Next-gen Intel Alder Lake processors are expected to release later this year, bringing with them a new design philosophy on a new node set to challenge AMD. But ahead of its release, Intel provided a breakdown of its best features during Intel Architecture Day 2021 to answer a question: What makes Alder Lake tick?
Alder Lake deviates significantly from previous processor designs from Intel. Recalling the systems-on-a-chip (SoC) of smartphones, it presents not one, but two main architectures linked together using new packaging technology from Intel. It will have up to 16 cores split between eight Golden Cove performance cores (Intel calls them P-cores) and eight Gracemont efficiency cores (E-cores). Alder Lake also offers up to 30MB cache, 16 PCIe 5 and DDR5 lanes as well as support for DDR4 memory and Tiger Lake Xe LP graphics ported on the Intel 7 node.
Alder Lake uses three fabrics to connect all of its rooms together and refine energy consumption. The path between compute cores, graphics, last-level cache (LLC), and memory is the compute fabric, which can run at 1TB / s. The input / output (I / O) fabric, which operates at 64 Gb / s, passes data between I / O and internal devices. Finally, the memory structure operates at 204 Gb / s and can dynamically adjust the width and frequency of the bus for several operating points. Intel says having multiple dynamically scaled structures allows Alder Lake to more efficiently direct power to where it is needed most.
Gracemont efficiency core
Gracemont is the name of Intel’s efficiency core architecture. It features a revamped architecture with a deeper interface, a larger backend, and will be built on top of the Intel 7 node, formerly known as Intel 10nm +. Its many energy and performance improvements, along with its advanced transistors, converge to form the efficient cores that will make their debut at Alder Lake.
Branch prediction is an essential feature of modern processors. It predicts the next necessary instructions before a program even requests them, reducing CPU wait times and wasted instructions. Many processor processing steps depend on accurate branch predictions; for example, if there is a prediction error, the instructions stored in the out-of-service buffer may need to be flushed. Gracemont has a branch target cache of 5,000 entries for its history-based branch prediction to generate accurate instruction pointers, reducing the risk of prediction errors.
In addition to reducing the wait time, more branch prediction resources reduce cache errors by loading more relevant data into the cache, also before the program requests it. Gracemont contains a 64KB instruction cache that stores frequently used instructions at your fingertips, as well as Intel’s first âon-demand instruction length decoderâ that quickly decodes new code.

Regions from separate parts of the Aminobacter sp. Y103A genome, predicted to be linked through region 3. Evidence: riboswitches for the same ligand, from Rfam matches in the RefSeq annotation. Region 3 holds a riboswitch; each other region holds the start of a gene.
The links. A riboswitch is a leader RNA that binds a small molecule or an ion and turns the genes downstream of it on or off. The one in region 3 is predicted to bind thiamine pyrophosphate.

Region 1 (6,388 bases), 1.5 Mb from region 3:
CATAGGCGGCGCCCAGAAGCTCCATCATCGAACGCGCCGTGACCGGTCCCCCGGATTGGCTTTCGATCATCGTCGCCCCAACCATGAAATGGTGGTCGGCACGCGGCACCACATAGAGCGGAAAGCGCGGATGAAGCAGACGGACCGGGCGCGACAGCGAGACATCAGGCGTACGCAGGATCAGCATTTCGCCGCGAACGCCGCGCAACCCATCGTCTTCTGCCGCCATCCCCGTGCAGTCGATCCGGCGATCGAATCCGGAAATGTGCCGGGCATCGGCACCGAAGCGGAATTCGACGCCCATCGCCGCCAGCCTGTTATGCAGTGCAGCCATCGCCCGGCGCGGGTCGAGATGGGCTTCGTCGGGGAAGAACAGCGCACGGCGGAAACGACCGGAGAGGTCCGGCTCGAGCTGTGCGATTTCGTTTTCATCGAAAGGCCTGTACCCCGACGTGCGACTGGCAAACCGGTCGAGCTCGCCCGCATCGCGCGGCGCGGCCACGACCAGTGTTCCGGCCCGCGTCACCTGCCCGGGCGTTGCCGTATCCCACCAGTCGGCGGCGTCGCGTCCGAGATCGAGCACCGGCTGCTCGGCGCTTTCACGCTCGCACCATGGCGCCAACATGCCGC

The main instruction decoder has also been improved. It can now decode up to six instructions per cycle while retaining the efficiency of a much narrower kernel. The decoder, which translates the opcode into micro-ops (uOps), is important to keep the backend powered at all times so that the processor reaches maximum efficiency; being able to decode more instructions per clock is of course better for overall performance.
The set-top boxes are aided by a new hardware-driven load balancer. Instead of offloading a long chain of sequential instructions onto a few decoders, load balancers break them up into smaller segments and distribute them across all decoders, increasing parallelism.
On the backend, Gracemont has a wide five allocation step and a window of 256 out of service entries. The allocation step bridges the front-end and back-end of the processor, while the out-of-service window specifies the number of out-of-service uOp entries it can buffer before they go. are sent to threads.
Intel claims that Gracemont’s microarchitecture improvements deliver higher overall CPI increases while consuming a fraction of the power.
Further down in the process flow are data threads, or EUs for short. Gracemont’s 17 fulfillment ports can be tailored to the needs of each unit. Entire EU ports are supplemented with dual energy multipliers and dividers. In addition, vector operations single instruction multiple data arithmetic logic units (ALUs) (SIMD) now support Intel Virtual Neural Network (VNNI) instructions.
Two floating point pipelines allow the execution of two independent add or multiply operations, as well as two multiply-add instructions per cycle with new vector extension instructions. Gracemont’s vector stack also comes with crypto units that provide AES and SHA acceleration, allowing it to offload encryption workloads in security-sensitive applications.
Finally, there is the memory subsystem. To increase cache bandwidth, Intel added two load pipelines and two storage pipelines that allow simultaneous reading and writing of 32 bytes. The size of the L2 cache is configurable between 2 and 4 MB.